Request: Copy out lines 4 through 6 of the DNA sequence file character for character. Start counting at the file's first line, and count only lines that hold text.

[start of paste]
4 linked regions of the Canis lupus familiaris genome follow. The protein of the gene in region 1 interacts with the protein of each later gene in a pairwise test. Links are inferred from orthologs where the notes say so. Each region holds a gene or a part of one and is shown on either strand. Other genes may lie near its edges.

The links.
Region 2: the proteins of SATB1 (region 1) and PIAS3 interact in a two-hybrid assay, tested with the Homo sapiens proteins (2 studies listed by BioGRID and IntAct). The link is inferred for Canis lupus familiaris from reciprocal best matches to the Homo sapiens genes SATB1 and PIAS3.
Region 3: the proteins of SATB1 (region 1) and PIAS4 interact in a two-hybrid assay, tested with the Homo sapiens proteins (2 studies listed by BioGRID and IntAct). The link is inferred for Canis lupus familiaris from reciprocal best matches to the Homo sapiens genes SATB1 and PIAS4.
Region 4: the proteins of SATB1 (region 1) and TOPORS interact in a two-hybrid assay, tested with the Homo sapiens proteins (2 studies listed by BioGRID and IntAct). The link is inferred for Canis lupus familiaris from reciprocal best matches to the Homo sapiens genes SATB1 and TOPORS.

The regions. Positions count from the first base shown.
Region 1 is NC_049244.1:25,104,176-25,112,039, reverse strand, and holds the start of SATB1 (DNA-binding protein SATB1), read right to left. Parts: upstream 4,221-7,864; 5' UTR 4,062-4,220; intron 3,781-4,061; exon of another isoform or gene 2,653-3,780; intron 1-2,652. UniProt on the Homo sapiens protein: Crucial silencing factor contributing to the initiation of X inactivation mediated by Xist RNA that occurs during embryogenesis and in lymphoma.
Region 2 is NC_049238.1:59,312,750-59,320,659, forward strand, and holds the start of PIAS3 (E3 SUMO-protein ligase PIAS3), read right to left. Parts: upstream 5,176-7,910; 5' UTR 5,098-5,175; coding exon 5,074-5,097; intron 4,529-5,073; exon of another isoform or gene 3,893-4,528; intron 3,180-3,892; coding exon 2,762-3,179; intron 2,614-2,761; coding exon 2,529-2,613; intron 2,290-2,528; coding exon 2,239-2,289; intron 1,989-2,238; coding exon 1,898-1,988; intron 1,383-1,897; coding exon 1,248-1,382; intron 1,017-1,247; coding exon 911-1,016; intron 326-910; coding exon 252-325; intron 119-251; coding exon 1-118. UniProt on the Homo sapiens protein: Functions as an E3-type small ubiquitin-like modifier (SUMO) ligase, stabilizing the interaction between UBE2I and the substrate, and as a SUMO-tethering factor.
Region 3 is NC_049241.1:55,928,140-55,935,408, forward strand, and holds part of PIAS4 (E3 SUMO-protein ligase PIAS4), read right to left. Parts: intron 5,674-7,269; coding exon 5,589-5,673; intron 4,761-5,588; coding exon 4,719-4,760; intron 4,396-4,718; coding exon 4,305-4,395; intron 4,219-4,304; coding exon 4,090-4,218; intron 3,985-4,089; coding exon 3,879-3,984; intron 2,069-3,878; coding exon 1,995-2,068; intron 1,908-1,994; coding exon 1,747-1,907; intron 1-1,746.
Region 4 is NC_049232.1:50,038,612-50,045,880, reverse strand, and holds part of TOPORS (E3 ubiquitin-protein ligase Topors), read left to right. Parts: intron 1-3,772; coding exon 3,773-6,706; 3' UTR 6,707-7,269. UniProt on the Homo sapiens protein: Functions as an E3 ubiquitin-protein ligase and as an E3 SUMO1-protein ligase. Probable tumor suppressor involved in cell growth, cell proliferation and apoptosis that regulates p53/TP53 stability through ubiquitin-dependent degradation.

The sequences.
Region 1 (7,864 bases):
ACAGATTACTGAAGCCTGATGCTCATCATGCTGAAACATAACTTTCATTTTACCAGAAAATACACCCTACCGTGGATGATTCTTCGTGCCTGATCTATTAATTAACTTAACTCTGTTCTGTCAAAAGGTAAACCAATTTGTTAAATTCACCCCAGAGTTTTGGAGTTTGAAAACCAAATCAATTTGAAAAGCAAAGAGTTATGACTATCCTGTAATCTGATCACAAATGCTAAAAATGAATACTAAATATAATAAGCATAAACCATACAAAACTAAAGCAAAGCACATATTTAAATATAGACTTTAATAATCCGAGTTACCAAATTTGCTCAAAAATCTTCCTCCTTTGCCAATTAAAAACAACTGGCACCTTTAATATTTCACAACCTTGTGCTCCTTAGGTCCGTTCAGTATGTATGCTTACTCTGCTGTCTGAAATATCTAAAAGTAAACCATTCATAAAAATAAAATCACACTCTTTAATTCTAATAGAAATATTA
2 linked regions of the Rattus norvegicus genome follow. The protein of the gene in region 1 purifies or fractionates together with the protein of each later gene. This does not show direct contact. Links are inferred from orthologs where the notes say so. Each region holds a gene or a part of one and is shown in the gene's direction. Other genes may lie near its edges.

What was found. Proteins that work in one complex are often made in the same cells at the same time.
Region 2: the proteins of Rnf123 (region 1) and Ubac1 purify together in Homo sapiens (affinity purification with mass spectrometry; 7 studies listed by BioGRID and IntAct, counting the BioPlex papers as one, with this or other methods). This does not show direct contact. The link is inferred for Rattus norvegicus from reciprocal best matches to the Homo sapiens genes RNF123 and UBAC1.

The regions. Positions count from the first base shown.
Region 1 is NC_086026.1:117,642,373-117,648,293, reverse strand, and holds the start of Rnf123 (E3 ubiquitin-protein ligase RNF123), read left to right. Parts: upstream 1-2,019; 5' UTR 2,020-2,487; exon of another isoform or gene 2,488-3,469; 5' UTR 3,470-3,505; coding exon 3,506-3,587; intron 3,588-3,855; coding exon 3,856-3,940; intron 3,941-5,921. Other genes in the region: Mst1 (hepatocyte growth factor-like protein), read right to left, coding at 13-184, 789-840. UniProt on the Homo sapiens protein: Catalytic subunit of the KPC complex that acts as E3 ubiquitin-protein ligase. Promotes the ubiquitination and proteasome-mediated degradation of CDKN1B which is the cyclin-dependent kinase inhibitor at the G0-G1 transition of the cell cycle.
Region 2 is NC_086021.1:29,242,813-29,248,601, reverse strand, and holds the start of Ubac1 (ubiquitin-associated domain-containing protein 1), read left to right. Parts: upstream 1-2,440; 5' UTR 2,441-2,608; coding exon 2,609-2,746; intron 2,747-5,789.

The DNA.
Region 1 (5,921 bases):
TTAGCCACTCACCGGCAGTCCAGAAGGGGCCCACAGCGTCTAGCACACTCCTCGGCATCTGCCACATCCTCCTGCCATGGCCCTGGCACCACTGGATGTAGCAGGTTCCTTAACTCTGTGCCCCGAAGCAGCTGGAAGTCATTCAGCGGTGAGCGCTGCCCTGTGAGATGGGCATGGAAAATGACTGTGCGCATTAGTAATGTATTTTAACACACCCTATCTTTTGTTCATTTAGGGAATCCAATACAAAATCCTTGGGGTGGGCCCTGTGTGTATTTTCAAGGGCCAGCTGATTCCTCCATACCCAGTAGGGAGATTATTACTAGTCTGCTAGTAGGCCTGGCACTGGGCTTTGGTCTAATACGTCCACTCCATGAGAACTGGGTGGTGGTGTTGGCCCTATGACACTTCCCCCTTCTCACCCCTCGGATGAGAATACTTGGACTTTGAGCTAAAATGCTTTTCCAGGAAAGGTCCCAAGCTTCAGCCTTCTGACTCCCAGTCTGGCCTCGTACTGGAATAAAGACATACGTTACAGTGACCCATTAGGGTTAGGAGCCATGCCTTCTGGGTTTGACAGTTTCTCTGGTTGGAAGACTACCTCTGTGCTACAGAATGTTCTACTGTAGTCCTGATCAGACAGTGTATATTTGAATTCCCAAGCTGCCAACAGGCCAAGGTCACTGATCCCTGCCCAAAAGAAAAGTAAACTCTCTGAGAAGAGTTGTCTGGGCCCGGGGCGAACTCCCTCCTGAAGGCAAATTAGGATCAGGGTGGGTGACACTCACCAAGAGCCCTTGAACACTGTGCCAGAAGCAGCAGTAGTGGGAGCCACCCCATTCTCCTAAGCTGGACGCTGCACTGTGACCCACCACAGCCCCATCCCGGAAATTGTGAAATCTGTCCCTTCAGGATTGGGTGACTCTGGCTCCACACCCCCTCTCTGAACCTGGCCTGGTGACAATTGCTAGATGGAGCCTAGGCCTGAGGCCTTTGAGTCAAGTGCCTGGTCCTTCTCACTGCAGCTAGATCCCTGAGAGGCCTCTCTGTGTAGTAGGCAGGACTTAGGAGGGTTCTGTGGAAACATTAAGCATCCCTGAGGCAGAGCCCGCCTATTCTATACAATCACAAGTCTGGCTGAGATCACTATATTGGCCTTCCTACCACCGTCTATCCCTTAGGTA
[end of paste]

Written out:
Region 3: the proteins of SATB1 (region 1) and PIAS4 interact in a two-hybrid assay, tested with the Homo sapiens proteins (2 studies listed by BioGRID and IntAct). The link is inferred for Canis lupus familiaris from reciprocal best matches to the Homo sapiens genes SATB1 and PIAS4.
Region 4: the proteins of SATB1 (region 1) and TOPORS interact in a two-hybrid assay, tested with the Homo sapiens proteins (2 studies listed by BioGRID and IntAct). The link is inferred for Canis lupus familiaris from reciprocal best matches to the Homo sapiens genes SATB1 and TOPORS.

The regions. Positions count from the first base shown.